Big Brother as a leader is a mysterious character. In fact, he may be a group of people or not exist at all. However, his goal is clear: "QUOTE ABOUT HOW POWER IS AN END NOT A MEANS." The party in 1984 is intent on stripping individual power to strengthen the party. Power as a goal leads Big Brother to incessantly look for rebels and to use scare tactics to keep the characters from rebelling. Brave New World, written as a more futuristic novel, solves the problems presented in 1984 with science. OneState does not have to worry about thoughts of rebellion because all anti-establishment rhetoric has been removed from the language, and, through hypnopaedia, all OneState members are taught to love the government (SOURCE). Thomas More, in Utopia, briefly touches on thoughts of rebellion, though his central argument rests on the notion that the citizens of Utopia would have no reason to distrust the government. According to More, Utopian philosophy deals primarily with happiness and how to attain it (UTOPIA). Therefore, Brave New World and Utopia try to satiate members of society; both books assert the position that it is better to promote positive thought among members of society than to overtly attack it, as Orwell describes in 1984.
When the rules of the government are broken, how the situation is handled is drastically different in each work. In 1984, the government overtly and harshly punishes those who rebel, often expelling or executing the offenders. These harsh practices fix the problem on the surface, but the party steal has to fear and manage thoughtcrime in members of the society. Brave New World's OneState handles situations of rebellion in a completely different way. Mustapha Mond, an independent-thinking scientist early in the novel, is approached by the government and instead of punishment, he is offered to be a world controller. OneState recognizes the talent in Mond and rewards him instead. Mond then becomes the most influential member of the government in the main plot of Brave New World. OneState manages to use its methods so effectively that Mond, as a world controller, censors new ideas; he prevents the very act he once committed (BNW). Utopia assumes that Utopian citizens would not rebel against the government because there is no real institution to rebel against; the government is constituted of the Utopians (UTOPIA). However, Utopians capture slaves from war and force them to work, but the Utopians are very lenient about the extent of the punishment when viewed through the lens of Huxley's work or Orwell's.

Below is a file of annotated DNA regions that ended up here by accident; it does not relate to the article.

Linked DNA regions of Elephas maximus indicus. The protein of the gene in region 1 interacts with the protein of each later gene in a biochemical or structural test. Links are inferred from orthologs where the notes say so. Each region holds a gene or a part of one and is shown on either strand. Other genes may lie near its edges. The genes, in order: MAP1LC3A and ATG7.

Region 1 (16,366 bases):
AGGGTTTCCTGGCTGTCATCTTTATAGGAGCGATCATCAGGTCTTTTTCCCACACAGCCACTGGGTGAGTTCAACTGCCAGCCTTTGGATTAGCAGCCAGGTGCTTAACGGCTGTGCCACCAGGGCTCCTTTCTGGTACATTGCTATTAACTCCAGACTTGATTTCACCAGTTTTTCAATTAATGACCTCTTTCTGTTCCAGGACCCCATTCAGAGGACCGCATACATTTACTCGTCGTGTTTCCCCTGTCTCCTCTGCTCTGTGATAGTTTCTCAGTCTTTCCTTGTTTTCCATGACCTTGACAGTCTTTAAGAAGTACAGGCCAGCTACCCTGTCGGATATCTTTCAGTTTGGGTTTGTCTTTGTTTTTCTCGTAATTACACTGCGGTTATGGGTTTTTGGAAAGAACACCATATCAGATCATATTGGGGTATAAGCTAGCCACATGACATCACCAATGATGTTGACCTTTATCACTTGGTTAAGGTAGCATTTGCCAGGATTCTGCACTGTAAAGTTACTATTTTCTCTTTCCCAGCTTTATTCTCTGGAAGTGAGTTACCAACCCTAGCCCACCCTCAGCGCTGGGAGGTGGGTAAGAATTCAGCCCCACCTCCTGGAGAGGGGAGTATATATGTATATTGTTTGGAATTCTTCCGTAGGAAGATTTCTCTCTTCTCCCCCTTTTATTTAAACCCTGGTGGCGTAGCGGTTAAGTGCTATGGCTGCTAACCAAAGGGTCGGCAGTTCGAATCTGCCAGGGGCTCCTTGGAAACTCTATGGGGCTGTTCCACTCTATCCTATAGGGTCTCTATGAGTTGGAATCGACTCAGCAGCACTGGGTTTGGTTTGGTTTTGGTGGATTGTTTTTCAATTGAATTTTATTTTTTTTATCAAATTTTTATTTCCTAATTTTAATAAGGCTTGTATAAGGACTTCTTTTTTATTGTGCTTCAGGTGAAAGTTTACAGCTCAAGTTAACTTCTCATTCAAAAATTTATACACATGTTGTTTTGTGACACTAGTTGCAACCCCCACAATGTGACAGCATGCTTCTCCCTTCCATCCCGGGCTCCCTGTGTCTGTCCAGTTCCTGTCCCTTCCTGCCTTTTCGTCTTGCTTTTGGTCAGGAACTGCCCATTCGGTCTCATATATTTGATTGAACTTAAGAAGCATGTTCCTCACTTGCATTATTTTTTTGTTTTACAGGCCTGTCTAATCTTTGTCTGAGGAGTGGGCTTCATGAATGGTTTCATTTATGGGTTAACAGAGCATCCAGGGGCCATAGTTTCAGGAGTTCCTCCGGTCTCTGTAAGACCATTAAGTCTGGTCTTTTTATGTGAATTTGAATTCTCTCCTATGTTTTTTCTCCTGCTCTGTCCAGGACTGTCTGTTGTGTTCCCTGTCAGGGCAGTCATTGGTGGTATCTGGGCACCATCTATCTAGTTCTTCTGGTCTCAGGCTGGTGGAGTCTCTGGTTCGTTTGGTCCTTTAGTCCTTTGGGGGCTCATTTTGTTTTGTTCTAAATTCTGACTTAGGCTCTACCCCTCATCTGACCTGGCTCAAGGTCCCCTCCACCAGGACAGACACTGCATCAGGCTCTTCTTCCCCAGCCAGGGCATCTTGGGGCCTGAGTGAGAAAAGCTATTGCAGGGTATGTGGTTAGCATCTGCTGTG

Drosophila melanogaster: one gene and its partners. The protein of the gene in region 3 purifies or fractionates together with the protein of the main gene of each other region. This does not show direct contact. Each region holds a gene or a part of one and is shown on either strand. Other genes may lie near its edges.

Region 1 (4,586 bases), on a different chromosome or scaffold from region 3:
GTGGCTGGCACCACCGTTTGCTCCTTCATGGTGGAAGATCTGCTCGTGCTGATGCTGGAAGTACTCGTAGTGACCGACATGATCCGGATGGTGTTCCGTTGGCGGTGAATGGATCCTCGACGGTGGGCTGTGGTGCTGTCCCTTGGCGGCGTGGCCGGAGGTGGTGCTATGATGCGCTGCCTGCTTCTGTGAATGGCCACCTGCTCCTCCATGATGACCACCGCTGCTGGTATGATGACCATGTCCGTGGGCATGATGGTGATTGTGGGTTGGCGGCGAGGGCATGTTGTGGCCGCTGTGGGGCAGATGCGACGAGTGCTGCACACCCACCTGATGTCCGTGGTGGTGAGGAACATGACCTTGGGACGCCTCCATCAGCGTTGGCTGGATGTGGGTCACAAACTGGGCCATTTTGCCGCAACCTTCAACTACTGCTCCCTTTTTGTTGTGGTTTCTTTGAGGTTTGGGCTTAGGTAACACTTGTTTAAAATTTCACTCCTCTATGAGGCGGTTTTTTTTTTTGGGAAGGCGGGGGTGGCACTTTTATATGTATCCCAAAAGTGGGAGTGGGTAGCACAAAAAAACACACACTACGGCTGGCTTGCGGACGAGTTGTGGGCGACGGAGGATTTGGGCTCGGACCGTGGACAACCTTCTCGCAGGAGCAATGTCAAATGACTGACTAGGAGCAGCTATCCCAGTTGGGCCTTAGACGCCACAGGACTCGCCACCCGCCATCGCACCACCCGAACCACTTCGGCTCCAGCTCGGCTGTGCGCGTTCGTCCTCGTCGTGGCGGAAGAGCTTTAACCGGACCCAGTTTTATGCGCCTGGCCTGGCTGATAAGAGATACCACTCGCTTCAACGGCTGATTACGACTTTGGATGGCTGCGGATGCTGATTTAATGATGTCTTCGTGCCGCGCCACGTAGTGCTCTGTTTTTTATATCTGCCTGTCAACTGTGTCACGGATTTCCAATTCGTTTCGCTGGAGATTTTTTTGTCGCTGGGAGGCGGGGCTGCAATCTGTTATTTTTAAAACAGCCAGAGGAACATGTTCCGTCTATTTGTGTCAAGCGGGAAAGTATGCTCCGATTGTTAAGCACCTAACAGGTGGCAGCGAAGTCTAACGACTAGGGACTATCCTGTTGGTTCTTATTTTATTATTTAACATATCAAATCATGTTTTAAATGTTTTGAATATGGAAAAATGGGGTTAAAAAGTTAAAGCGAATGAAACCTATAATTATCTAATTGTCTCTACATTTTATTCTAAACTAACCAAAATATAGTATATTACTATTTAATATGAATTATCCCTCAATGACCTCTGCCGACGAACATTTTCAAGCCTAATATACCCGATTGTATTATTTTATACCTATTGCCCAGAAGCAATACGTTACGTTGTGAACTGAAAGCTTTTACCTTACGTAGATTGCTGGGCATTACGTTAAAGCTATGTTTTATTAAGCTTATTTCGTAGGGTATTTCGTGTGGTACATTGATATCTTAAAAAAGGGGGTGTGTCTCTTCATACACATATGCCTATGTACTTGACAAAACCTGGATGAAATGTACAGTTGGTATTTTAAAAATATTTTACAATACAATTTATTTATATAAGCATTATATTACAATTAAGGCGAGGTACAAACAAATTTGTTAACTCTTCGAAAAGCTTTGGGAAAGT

Brave New World, 1984, and Utopia all contain a visionary leader. Big Brother, though an antagonistic force throughout the novel, is undeniably visionary. His axiomatic rules reign supreme in Oceania merely because Big Brother and the Inner Party are in charge of the country. His unilateral decisions serve only to benefit himself and the Inner Party, and consequently hurt the everyday citizens of Oceania. Mustapha Mond in Brave New World also appears to promote stability for mankind and bliss instead of true emotional maturity. His views are represented in OneState throughout, thus showing his influence on the government structure. More also seems interested in happiness for members of Utopia; the entire philosophy of the Utopian discussion revolves around the search for happiness. All three leaders seem interested in gaining happiness; for Big Brother, the happiness is not for the citizens of Oceania but rather for himself and the Inner Party, but for Mond and More, the happiness of society is a goal to be sought after.